Germany’s Social Democratic Party (SPD) has proposed a state fund called Deutschlandfonds (Germany Fund) that would be open to institutional investors’ capital to support the green and digital transition.

Capital to the fund would flow from borrowings on the capital market and from private investors, with investments based on “clearly defined criteria”, in “compliance with public requirements”, and dividends from public investments paid back to the fund, the social democrats said in the proposal approved last weekend during the party’s conference.

The fund would rely on existing capacities for asset management of, for example, the state-owned development bank KfW or the nuclear waste management fund KENFO, it added.

According to SPD, the new fund will drive the green transition forward with investments for example in networks, climate-friendly production facilities and new technologies that often face regulatory hurdles, risks and are depended on decisions made by public actors.

The fund would invest in companies in the midst of transitioning to a more sustainable business model, and in strategically important start-ups whose capital requirements exceed the capacity of the Future Fund (Zukunftsfonds) to scale-up the business, according to the proposal.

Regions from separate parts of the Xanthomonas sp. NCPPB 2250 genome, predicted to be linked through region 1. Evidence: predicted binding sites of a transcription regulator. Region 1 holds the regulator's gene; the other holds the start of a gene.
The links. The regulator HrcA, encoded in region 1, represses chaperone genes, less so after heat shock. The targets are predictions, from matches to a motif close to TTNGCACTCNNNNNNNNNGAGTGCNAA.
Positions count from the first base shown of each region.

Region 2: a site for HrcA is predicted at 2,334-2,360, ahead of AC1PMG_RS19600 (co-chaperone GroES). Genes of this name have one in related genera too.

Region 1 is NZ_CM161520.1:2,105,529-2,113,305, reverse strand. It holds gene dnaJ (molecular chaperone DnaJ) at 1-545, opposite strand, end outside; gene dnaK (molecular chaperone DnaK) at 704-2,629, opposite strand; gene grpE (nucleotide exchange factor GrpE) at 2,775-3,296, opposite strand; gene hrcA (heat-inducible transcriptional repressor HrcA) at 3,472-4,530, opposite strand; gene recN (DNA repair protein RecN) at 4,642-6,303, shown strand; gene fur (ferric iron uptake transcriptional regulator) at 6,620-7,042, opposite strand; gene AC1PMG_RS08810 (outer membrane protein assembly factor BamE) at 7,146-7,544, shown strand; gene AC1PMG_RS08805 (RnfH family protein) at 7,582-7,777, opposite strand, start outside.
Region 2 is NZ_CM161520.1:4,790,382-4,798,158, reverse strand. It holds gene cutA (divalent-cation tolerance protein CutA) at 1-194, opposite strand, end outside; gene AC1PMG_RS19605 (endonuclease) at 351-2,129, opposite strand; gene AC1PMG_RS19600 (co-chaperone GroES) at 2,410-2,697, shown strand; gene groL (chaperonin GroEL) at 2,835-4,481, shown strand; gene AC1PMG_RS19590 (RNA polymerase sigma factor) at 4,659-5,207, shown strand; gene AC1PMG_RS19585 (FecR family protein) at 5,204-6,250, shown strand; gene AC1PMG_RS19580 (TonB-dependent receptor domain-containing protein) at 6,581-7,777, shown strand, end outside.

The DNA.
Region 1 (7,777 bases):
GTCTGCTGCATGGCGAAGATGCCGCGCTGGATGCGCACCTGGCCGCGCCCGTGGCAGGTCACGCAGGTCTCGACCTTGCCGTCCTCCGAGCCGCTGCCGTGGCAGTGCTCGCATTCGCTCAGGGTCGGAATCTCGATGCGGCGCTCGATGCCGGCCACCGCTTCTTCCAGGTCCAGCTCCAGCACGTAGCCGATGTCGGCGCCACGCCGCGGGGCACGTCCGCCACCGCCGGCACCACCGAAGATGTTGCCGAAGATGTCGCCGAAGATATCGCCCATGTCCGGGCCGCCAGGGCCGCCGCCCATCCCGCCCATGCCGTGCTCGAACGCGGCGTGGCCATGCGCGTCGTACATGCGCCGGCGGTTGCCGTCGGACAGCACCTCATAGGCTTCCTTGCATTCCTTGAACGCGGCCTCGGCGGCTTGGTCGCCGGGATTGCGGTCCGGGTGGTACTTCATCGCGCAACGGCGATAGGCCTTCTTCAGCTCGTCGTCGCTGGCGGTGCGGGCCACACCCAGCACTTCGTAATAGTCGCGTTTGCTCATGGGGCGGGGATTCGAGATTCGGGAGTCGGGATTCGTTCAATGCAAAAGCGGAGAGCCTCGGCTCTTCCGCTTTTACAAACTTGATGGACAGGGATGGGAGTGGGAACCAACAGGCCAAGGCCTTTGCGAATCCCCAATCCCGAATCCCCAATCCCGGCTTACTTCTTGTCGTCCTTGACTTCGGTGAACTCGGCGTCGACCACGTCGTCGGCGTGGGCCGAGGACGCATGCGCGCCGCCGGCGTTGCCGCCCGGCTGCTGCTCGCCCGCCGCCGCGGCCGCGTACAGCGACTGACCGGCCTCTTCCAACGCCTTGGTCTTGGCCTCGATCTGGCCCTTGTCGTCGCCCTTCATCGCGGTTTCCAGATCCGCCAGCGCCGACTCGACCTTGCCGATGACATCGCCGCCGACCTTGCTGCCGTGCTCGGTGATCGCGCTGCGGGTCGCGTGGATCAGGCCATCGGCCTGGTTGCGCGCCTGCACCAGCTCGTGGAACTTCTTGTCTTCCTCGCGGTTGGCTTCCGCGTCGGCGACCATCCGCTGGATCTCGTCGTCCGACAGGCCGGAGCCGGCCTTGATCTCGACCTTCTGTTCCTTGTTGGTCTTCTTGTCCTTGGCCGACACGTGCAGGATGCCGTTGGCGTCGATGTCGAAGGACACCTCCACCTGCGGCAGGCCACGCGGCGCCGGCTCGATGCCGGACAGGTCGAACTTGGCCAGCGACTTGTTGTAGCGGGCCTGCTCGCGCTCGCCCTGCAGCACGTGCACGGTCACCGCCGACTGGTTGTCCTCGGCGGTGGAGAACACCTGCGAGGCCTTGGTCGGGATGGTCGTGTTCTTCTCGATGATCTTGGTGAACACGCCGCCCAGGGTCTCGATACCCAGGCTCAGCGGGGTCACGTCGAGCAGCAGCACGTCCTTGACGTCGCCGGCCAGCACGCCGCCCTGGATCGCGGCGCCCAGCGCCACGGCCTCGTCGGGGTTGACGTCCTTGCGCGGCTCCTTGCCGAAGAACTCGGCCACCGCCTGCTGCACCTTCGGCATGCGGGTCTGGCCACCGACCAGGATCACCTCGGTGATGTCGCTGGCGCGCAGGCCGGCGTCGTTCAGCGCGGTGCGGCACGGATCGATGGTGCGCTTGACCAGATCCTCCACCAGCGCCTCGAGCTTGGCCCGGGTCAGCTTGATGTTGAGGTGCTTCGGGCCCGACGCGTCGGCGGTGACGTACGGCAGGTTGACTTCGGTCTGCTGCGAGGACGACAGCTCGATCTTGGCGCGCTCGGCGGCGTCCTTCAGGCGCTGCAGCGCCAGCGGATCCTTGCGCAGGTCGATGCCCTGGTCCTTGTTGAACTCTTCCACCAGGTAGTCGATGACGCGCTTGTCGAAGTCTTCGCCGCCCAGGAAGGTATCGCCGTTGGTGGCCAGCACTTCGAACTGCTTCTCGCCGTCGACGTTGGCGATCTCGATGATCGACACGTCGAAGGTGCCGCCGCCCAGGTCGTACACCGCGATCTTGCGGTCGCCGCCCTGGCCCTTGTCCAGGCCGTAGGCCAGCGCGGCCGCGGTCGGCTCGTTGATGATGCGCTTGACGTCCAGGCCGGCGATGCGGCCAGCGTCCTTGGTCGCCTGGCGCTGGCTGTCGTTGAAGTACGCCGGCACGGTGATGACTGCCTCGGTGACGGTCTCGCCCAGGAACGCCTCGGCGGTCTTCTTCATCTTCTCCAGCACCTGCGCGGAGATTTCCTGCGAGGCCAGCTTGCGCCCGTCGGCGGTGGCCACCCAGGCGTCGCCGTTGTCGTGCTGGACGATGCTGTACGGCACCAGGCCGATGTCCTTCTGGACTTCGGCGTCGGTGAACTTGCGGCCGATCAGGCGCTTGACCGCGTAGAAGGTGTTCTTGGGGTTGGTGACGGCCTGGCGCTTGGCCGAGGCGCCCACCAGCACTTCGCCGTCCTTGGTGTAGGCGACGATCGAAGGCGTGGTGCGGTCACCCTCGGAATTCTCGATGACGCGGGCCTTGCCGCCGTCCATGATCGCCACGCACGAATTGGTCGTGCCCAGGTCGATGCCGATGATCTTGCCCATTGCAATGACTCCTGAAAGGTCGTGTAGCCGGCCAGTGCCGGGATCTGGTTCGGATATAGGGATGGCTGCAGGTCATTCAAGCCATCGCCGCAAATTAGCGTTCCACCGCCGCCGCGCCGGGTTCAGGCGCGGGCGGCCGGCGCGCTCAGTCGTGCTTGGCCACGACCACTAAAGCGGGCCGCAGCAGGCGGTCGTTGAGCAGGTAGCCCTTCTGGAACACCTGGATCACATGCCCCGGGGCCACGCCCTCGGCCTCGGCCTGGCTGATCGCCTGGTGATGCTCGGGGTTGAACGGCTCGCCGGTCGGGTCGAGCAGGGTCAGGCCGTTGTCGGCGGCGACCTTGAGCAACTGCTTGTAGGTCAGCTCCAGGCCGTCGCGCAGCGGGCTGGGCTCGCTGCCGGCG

Asked about a target amount for raised capital by the Germany Fund, a spokesperson for the SPD told IPE that the party had not yet defined in detail the different aspects of the fund.

“It can be assumed that [capital contributions] from the private side will probably primarily come from institutional investors, that [would] consider the model attractive and have sufficient capital [at their disposal],” the spokesperson added.

According to the SPD, Germany needs €100bn investments per year by 2030, a large part coming from the private sector, in order to move fast enough towards a greener economy, with the aim to create at least one million new, well-paid jobs.

Germany needs more than €220bn additional investments by 2030 alone to reinforce infrastructure, giving access to high-speed, mobile communications and fibre-optic networks, supporting intelligent power grids, and cross-border rail transport or changing the infrastructure for emission-free transport, it said.

The government is trying to channel private capital for much needed investments in different ways, through for example the €10bn deployed through the Future Fund to invest in start-ups to scale-up their business especially during capital-intensive phases of growth.

The Wachstumsfonds (Growth Fund), created to mobilise venture capital from German and European institutional investors in IT, life sciences and climate and food tech sectors, has recently reached its €1bn target.

Reinforcing the Capital Market Union is a further way to mobilise private capital both from institutional investors and savers, the SPD said.

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